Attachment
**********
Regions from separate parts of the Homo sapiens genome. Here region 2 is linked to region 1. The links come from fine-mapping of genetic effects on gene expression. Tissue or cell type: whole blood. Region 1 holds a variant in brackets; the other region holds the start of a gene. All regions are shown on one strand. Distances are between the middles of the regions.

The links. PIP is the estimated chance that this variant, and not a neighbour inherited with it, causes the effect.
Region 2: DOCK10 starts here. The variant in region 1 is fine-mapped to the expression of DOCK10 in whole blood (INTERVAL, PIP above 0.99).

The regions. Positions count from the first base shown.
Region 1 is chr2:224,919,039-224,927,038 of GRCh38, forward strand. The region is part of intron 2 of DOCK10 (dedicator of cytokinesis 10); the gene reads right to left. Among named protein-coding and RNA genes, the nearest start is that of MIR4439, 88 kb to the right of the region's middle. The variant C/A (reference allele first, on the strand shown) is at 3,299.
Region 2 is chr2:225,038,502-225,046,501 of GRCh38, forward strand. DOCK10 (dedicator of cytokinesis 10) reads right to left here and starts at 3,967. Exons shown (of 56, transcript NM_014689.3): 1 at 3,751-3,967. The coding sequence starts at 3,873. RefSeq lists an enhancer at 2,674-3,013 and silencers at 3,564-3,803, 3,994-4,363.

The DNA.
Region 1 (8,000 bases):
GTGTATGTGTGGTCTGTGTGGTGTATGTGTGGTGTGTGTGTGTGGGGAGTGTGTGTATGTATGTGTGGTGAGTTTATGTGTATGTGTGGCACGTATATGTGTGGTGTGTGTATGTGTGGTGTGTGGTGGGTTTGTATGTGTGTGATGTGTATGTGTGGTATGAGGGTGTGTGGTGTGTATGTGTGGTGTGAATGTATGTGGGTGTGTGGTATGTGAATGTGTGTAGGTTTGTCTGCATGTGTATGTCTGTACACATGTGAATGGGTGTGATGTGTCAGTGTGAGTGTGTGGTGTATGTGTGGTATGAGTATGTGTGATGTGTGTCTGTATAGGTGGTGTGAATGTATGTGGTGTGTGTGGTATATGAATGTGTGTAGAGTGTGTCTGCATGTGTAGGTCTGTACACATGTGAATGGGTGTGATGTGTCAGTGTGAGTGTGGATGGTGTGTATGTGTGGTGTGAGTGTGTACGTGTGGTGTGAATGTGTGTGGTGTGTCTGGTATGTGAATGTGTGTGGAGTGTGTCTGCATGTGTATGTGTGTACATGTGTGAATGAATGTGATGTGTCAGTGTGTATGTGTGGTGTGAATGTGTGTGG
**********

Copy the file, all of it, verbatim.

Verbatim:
Regions from separate parts of the Homo sapiens genome. Here region 2 is linked to region 1. The links come from fine-mapping of genetic effects on gene expression. Tissue or cell type: whole blood. Region 1 holds a variant in brackets; the other region holds the start of a gene. All regions are shown on one strand. Distances are between the middles of the regions.

The links. PIP is the estimated chance that this variant, and not a neighbour inherited with it, causes the effect.
Region 2: DOCK10 starts here. The variant in region 1 is fine-mapped to the expression of DOCK10 in whole blood (INTERVAL, PIP above 0.99).

The regions. Positions count from the first base shown.
Region 1 is chr2:224,919,039-224,927,038 of GRCh38, forward strand. The region is part of intron 2 of DOCK10 (dedicator of cytokinesis 10); the gene reads right to left. Among named protein-coding and RNA genes, the nearest start is that of MIR4439, 88 kb to the right of the region's middle. The variant C/A (reference allele first, on the strand shown) is at 3,299.
Region 2 is chr2:225,038,502-225,046,501 of GRCh38, forward strand. DOCK10 (dedicator of cytokinesis 10) reads right to left here and starts at 3,967. Exons shown (of 56, transcript NM_014689.3): 1 at 3,751-3,967. The coding sequence starts at 3,873. RefSeq lists an enhancer at 2,674-3,013 and silencers at 3,564-3,803, 3,994-4,363.

The DNA.
Region 1 (8,000 bases):
GTGTATGTGTGGTCTGTGTGGTGTATGTGTGGTGTGTGTGTGTGGGGAGTGTGTGTATGTATGTGTGGTGAGTTTATGTGTATGTGTGGCACGTATATGTGTGGTGTGTGTATGTGTGGTGTGTGGTGGGTTTGTATGTGTGTGATGTGTATGTGTGGTATGAGGGTGTGTGGTGTGTATGTGTGGTGTGAATGTATGTGGGTGTGTGGTATGTGAATGTGTGTAGGTTTGTCTGCATGTGTATGTCTGTACACATGTGAATGGGTGTGATGTGTCAGTGTGAGTGTGTGGTGTATGTGTGGTATGAGTATGTGTGATGTGTGTCTGTATAGGTGGTGTGAATGTATGTGGTGTGTGTGGTATATGAATGTGTGTAGAGTGTGTCTGCATGTGTAGGTCTGTACACATGTGAATGGGTGTGATGTGTCAGTGTGAGTGTGGATGGTGTGTATGTGTGGTGTGAGTGTGTACGTGTGGTGTGAATGTGTGTGGTGTGTCTGGTATGTGAATGTGTGTGGAGTGTGTCTGCATGTGTATGTGTGTACATGTGTGAATGAATGTGATGTGTCAGTGTGTATGTGTGGTGTGAATGTGTGTGG